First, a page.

Thinking about this topic, coming to talk with me and then synthesising her thoughts before contacting Guidance staff is an example of her leadership. The initiative that she will design with the Guidance Staff and the student Well-being Habitat will be her legacy.



Monday, February 19, 2018

Leadership and Legacy

It's continuing to be an exciting time at HPSS on our establishment journey. This is the beginning of our 5th year with students, so not only will it be the first year with all 5 Year Levels, it will also be the final year for those students who began as our true foundation students in Year 9 in 2014. 


  

The above visual shows our original thinking about our cohorts once we were complete. While some of the terminology has changed through that journey it still largely reflects our situation. As we develop personalisation and increase specialisation our students move through the Foundation Years, into the Qualification Years and then their Launchpad or Pathways Year. That first group has reached that final stage.

It takes many years to build a sustainable culture, certainly no less than 5, and we are now at year 5. Those initial foundation year students have 1 year left to leave their legacy. My message to them over the years has always been that I know what sort of school I want, but the school we’ll get is the school they create!

I’ve asked them to think about their legacy. Is it to be some sort of foundation art work or trophy or similar taonga to stand in our school or is it the taonga of a sustainable respectful culture.

So many of our Q3 (Year 13) students have taken up this challenge. Last week one of our students organised senior buddies for the Year 9 students in her Learning Community and got the Year 9 students to complete a 'Rose, Bud, Thorn' exercise about their initial experiences of our school. They did this with the support of their buddies. Out of this exercise she was able to identify students who were feeling a bit alone and connect them with others. She was also able to help some sort through some personal relationship issues that had emerged. Following on she has collated all of their responses ready for feedback.

This is an example of her Leadership.

The Legacy component has emerged from her Learning Community Leader working with her to have a Buddy/Year 9 session included in the weekly Learning Community programme. I expect this model to endure in this Learning Community and may well spread to the other Communities.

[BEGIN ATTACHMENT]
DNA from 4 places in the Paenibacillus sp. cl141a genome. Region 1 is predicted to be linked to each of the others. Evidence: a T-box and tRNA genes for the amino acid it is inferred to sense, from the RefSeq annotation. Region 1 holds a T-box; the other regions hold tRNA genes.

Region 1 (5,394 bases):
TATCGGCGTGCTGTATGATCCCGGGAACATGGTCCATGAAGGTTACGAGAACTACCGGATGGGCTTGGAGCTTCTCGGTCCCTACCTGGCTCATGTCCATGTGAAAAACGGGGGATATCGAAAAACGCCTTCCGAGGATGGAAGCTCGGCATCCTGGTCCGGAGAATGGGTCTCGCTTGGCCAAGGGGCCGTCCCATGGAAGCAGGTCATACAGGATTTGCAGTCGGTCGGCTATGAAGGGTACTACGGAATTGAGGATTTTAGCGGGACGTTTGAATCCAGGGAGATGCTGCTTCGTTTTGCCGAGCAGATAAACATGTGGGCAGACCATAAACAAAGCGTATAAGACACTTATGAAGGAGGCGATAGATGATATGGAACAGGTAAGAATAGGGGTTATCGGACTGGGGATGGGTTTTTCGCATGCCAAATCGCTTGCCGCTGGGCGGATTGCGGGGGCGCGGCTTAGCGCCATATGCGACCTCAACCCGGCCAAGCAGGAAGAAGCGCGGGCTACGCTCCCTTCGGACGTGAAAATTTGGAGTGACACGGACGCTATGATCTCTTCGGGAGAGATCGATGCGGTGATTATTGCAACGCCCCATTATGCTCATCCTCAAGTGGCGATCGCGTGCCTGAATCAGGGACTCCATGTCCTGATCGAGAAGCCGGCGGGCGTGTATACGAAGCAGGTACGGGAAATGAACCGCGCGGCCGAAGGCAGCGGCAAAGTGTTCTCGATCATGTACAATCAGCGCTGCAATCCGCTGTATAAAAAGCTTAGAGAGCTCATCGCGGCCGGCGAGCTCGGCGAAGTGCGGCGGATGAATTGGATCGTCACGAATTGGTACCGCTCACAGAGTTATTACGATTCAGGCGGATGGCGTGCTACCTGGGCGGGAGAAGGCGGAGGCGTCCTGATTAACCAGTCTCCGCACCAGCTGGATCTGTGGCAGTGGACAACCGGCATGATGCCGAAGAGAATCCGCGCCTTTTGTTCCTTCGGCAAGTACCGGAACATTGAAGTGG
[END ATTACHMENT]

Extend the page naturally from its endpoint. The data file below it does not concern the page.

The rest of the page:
Our focus, as a school, for the year is on developing a sustainable respectful culture and our focus for the term is developing whanaungatanga. This student has embraced these areas of focus while displaying leadership and beginning to create her legacy.



I really want our Q3 students to be practised and ready for their lives in a very short 12 months when they’re out there! Í’d love to have then coming and going as they please determined by their learning needs! I know that would work for some of our learners but also not for all. This creates a tension. I’ve talked with them about starting the year with a tight hand on the rudder and my desire to have conversations with them as the term and year unfolds re loosening the hand on the rudder for individuals, groups, or the whole cohort.

If the majority of our Q3 students embrace the challenge of Leadership and Legacy in similar ways to that described above, the hand will become lighter on the rudder quite quickly, which, in turn, will be a great legacy that they leave for future Q3 cohorts.


Tuesday, January 30, 2018

Whanaungatanga: 3 cool things that happened at school today

Our first 2 weeks at school concentrate on forming and (re)building relationships. We all know teaching and learning is a relationship-based activity so it is important that each new year allows the time and space to do this meaningfully. In fact, our theme at Hobsonville Point Secondary School for our Learning Hub and Learning Community focus for the whole of Term One is Whanaungatanga.

Today 3 cool things were happening to bring this focus to life.

1. Staff koha to new staff.
At this morning's Tuesdays With Maurie (yay at last I got a Tuesday!) our 7 new staff had groups of existing staff randomly allocated to them. After being reminded of our strong and visible principles of personalising learning, powerful partnerships and deep challenge and inquiry group members were invited to share as their koha their strongest or most memorable example of when they had supported the personalising of learning, facilitated learning partnerships for their students from outside our school and witnessed students involved in deep challenge and inquiry.

HPSS Staff Offering Koha to New Staff